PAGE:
Germany opens door to buying Russian vaccines outside EU
Sputnik V is already being used in European countries such as Hungary and Slovakia
SabadellThe German government believes it would be a good option to buy doses of the Russian vaccine Sputnik V, and do so even independently from the European Union. The German Minister of Health, Jens Spahn, said hw could "imagine that we will close contracts [with Russia], and that we will close them quickly". In fact, according to Spahn, the German authorities are in close contact with the Russian authorities on vaccine-related issues. Spahn also made it clear that, if necessary, Germany will not wait for the European Union to act before buying Sputnik V units: "In fact, I am very much in favour of doing it ourselves at the state level if the European Union doesn't do something."
Spahn has made conditioned this possible approval of the vaccine in Germany to the number of units would be available. "The approval makes sense above all if large quantities are then quickly available," he said, adding that Sputnik V could only be approved in his country if it is accompanied by sufficient and clear information about its effectiveness and possible side effects.
The European Commission agreed with member states that the purchase and distribution of vaccines would be centralised, but this strategy has so far proved inefficient and has been criticised for the slow arrival of vaccines (partly due to the breach of contracts by pharmaceutical companies) and for the lack of transparency with which, according to some states, the doses have been distributed among the different countries. In fact, some governments have long since decided to act outside the Commission and buy vaccines from Sinopharm or Sputnik V, which are yet to be granted EMA approval. So far, however, these are only countries with a Eurosceptic profile, such as Hungary, Poland, the Czech Republic and Slovakia. Austria and Denmark, meanwhile, have also acted unilaterally by partnering with Israel in a common fund for vaccine research and production.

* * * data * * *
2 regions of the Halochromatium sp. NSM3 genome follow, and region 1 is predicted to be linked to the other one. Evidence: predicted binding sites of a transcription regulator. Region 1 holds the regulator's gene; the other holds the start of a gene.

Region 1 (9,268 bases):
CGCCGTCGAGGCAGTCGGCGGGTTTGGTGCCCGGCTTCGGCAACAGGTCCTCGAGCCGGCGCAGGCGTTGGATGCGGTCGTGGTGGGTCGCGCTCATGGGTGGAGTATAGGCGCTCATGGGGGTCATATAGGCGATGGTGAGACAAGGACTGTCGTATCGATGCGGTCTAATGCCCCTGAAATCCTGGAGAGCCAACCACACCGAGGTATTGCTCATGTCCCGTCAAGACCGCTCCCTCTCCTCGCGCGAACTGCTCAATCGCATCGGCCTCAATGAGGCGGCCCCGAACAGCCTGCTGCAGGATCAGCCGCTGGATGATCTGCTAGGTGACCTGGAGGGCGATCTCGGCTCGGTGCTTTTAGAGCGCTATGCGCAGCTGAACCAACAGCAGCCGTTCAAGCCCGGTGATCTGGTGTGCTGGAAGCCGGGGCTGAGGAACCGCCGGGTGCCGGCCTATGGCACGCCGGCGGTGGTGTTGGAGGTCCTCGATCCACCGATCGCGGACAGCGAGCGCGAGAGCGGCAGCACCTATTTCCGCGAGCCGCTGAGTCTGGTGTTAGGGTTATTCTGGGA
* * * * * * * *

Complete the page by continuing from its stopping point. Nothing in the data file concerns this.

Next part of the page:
In fact, an eventual agreement for the acquisition of doses of Sputnik V would not be the first that Germany has signed directly with a pharmaceutical company, outside the EU. Two months ago it was made public that Angela Merkel's government had negotiated with the German companies CureVac and BioNTech to buy, in total, 50 million doses of their vaccines. On August 31, 2020, the German executive closed an agreement to purchase 20 million units of the CureVac vaccine (which has not yet been approved) and eight days later signed another with BioNTech to ensure 30 million doses of the vaccine that this laboratory had created together with Pfizer. In both cases it was established, however, that these doses would not be distributed until the EU had received the ones its entitled to.
So far, Sputnik V vaccine has not received the approval of the EMA, which began to analyse it earlier this month although Russia's National Center for Epidemiology and Microbiology (Gameleia), which developed it, has not yet formally requested authoriaation for it to be used in the EU. The approval of this vaccine (which is already being used in most of Asia and also in many countries in Latin America and Africa) would speed up the process of immunising the European population: in January Russia assured that it would be able to supply the EU with 100 million doses during the second quarter of this year. At the same time, however, this decision would have important diplomatic implications, at a time of strong tensions between Brussels and Moscow.
For its part, Russia has signed an agreement with the Swiss pharmaceutical company Adienne to produce doses of Sputnik V at its plant in Italy, and is looking for other partners to manufacture in other European countries as well. In this regard, according to Efe, Jens Spahn explained Friday that his ministry and the Ministry of Economy collaborate with the Russian authorities in the search for facilities to produce the vaccine both in Germany and elsewhere in Europe .